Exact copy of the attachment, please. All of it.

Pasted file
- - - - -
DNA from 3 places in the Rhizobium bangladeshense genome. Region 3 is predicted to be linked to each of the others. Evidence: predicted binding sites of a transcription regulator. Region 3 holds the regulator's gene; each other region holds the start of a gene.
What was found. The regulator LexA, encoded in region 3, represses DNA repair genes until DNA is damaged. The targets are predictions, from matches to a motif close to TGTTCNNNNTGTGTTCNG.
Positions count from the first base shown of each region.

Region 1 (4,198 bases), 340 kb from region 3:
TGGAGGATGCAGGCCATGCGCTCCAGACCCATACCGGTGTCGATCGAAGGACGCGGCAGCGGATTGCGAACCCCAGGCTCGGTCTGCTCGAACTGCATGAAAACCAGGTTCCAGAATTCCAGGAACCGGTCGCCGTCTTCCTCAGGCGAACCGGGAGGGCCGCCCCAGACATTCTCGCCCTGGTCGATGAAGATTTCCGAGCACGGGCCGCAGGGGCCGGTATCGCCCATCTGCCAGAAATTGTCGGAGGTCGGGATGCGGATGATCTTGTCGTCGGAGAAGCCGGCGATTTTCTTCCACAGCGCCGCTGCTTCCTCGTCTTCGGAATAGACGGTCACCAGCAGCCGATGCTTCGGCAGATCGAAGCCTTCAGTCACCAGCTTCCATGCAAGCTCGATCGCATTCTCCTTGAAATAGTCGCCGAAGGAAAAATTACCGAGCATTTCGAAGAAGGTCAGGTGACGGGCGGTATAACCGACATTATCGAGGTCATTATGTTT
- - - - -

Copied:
DNA from 3 places in the Rhizobium bangladeshense genome. Region 3 is predicted to be linked to each of the others. Evidence: predicted binding sites of a transcription regulator. Region 3 holds the regulator's gene; each other region holds the start of a gene.
What was found. The regulator LexA, encoded in region 3, represses DNA repair genes until DNA is damaged. The targets are predictions, from matches to a motif close to TGTTCNNNNTGTGTTCNG.
Positions count from the first base shown of each region.

Region 1 (4,198 bases), 340 kb from region 3:
TGGAGGATGCAGGCCATGCGCTCCAGACCCATACCGGTGTCGATCGAAGGACGCGGCAGCGGATTGCGAACCCCAGGCTCGGTCTGCTCGAACTGCATGAAAACCAGGTTCCAGAATTCCAGGAACCGGTCGCCGTCTTCCTCAGGCGAACCGGGAGGGCCGCCCCAGACATTCTCGCCCTGGTCGATGAAGATTTCCGAGCACGGGCCGCAGGGGCCGGTATCGCCCATCTGCCAGAAATTGTCGGAGGTCGGGATGCGGATGATCTTGTCGTCGGAGAAGCCGGCGATTTTCTTCCACAGCGCCGCTGCTTCCTCGTCTTCGGAATAGACGGTCACCAGCAGCCGATGCTTCGGCAGATCGAAGCCTTCAGTCACCAGCTTCCATGCAAGCTCGATCGCATTCTCCTTGAAATAGTCGCCGAAGGAAAAATTACCGAGCATTTCGAAGAAGGTCAGGTGACGGGCGGTATAACCGACATTATCGAGGTCATTATGTTT